Kansas Geological Survey, Subsurface Geology 12, p. 41-42
The University of Kansas
Inundation of a carbonate platform during transgression apparently does not lead to an immediate onset of rapid production of carbonate sediment. Stated another way, carbonate-sediment production does not reach its fun potential for a finite period (Schlager, 1981). Thus carbonate-sediment accumulation tends to lag behind the relative rate of sea-level rise, producing a deepening sequence (Read et al., 1986). The time between initial inundation and onset of rapid sediment accumulation is "lag time." This interval is critical in our understanding of shoaling-upward platform cycles. Without lag time, carbonate sedimentation would either remain at sea level or, if accumulation rate is less than the relative rate of sea-level rise, a continuously deepening sequence would result. Lag time is also essential to Ginsburg's (197 1) autogenic cycles; when carbonate sediment has built to sea level across a platform, thereby destroying its source of sediment, there follows a finite period of transgression before rapid sediment accumulation begins progradation.
Despite lag time's profound effect on the character of shoaling-upward cycles (cf. Read et al., 1986, p. 108), the causative processes are poorly understood. In modeling of cycles, the duration of lag time is typically assigned by trial and error to produce reasonable cycles.
Experience with modern shallow-water carbonate sedimentation in south Florida suggests that lag time is caused by extensive winnowing of sediments deposited above local storm-wave base. Regardless of in situ rates of production, the geologic record of sediment depends on net accumulation, that is, production at a rate in excess of removal. When rise in sea level places the bottom below the reach of storm waves, rapid sedimentation can occur. The accumulation rate will be rapid if the bottom remains within the euphotic zone, a common case where terrigenous input is not excessive. Alternatively, construction of barriers may dampen storm waves below the threshold of erosion, permitting carbonate accumulation in quite shallow water.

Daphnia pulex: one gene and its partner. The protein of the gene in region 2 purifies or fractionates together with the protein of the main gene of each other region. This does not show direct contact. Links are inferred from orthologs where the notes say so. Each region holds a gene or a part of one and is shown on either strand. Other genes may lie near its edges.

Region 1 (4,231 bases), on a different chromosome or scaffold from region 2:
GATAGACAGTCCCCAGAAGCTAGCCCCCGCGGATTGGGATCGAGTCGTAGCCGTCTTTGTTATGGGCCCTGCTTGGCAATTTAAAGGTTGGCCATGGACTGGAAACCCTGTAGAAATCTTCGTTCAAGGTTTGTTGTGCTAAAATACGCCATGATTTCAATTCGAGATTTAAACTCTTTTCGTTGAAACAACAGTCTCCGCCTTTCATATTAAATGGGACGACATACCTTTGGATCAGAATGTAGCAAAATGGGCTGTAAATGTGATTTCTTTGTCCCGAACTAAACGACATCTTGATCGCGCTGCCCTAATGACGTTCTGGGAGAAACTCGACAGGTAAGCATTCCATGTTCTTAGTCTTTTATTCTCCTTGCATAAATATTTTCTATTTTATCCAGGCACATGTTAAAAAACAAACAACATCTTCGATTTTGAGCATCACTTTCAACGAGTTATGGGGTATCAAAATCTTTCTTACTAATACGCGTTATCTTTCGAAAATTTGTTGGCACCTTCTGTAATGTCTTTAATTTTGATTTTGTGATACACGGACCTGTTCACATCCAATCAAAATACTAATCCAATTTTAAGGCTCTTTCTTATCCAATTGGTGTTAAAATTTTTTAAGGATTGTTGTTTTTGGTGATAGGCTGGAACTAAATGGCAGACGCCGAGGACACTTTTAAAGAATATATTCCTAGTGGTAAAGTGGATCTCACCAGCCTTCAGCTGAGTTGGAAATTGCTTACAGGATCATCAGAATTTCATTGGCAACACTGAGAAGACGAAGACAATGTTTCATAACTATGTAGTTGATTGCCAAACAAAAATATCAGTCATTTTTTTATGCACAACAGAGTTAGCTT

In the south Florida shelf margin, seaward of the Florida Keys, the inshore zone is dominated by rock bottoms or veneers of skeletal sediment too thin to support sea grass and infauna. Sediment does not accumulate in this zone despite significant populations of sediment-producing organisms. Depths at the outer edge of this zone, where it becomes covered with sediment, are uniformly 3 m (10 ft) along the entire length of the Florida Keys. This depth apparently represents the limit of winnowing by local waves, developed behind the shoals at the platform edge (Enos, 1977). In this setting, then, lag time is the interval from initial flooding until water depth reaches 3 in (10 ft), about 4,000 yrs in the present transgression (Scholl et al., 1969; Robbin, 1984). Obviously lag time has several controls; the most prominent are rate of sea-level rise and local hydrographic setting, primarily fetch, which determines storm-wave base.
In Florida Bay, a shelf lagoon restricted by the Florida Keys and muddy shoals, sediment accumulation in shallow basins is restricted to depths greater than about 1.8 m (6 ft). Wave base is controlled by fetch within sub-basins between the restricting mud banks. Fetch is of the same order of magnitude throughout the bay, thus significant sediment accumulation begins at about the same depth. The last 1.8 in (6 ft) of the Holocene rise of sea level required about 3,600 yrs (Scholl et al., 1969) lag time in Florida Bay.